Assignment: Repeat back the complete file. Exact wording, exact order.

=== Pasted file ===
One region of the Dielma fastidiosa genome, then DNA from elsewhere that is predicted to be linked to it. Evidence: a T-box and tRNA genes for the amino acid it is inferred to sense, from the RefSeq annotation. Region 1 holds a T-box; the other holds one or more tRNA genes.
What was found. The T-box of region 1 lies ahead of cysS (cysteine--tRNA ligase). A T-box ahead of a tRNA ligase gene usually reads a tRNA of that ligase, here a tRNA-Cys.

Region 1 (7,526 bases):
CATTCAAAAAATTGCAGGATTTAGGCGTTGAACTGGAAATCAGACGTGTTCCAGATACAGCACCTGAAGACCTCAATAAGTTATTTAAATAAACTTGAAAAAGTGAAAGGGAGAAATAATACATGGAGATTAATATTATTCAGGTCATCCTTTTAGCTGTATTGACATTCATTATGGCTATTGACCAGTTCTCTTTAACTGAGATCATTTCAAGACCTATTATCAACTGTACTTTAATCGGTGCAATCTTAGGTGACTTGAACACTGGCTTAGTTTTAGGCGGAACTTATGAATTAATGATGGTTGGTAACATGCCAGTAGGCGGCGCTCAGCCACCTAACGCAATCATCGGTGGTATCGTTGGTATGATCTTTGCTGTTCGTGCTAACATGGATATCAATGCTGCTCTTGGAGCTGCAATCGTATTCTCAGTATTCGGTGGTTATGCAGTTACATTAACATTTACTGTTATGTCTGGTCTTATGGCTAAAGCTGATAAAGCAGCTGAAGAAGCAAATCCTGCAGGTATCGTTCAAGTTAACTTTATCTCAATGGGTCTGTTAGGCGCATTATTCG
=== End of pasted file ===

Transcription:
One region of the Dielma fastidiosa genome, then DNA from elsewhere that is predicted to be linked to it. Evidence: a T-box and tRNA genes for the amino acid it is inferred to sense, from the RefSeq annotation. Region 1 holds a T-box; the other holds one or more tRNA genes.
What was found. The T-box of region 1 lies ahead of cysS (cysteine--tRNA ligase). A T-box ahead of a tRNA ligase gene usually reads a tRNA of that ligase, here a tRNA-Cys.

Region 1 (7,526 bases):
CATTCAAAAAATTGCAGGATTTAGGCGTTGAACTGGAAATCAGACGTGTTCCAGATACAGCACCTGAAGACCTCAATAAGTTATTTAAATAAACTTGAAAAAGTGAAAGGGAGAAATAATACATGGAGATTAATATTATTCAGGTCATCCTTTTAGCTGTATTGACATTCATTATGGCTATTGACCAGTTCTCTTTAACTGAGATCATTTCAAGACCTATTATCAACTGTACTTTAATCGGTGCAATCTTAGGTGACTTGAACACTGGCTTAGTTTTAGGCGGAACTTATGAATTAATGATGGTTGGTAACATGCCAGTAGGCGGCGCTCAGCCACCTAACGCAATCATCGGTGGTATCGTTGGTATGATCTTTGCTGTTCGTGCTAACATGGATATCAATGCTGCTCTTGGAGCTGCAATCGTATTCTCAGTATTCGGTGGTTATGCAGTTACATTAACATTTACTGTTATGTCTGGTCTTATGGCTAAAGCTGATAAAGCAGCTGAAGAAGCAAATCCTGCAGGTATCGTTCAAGTTAACTTTATCTCAATGGGTCTGTTAGGCGCATTATTCG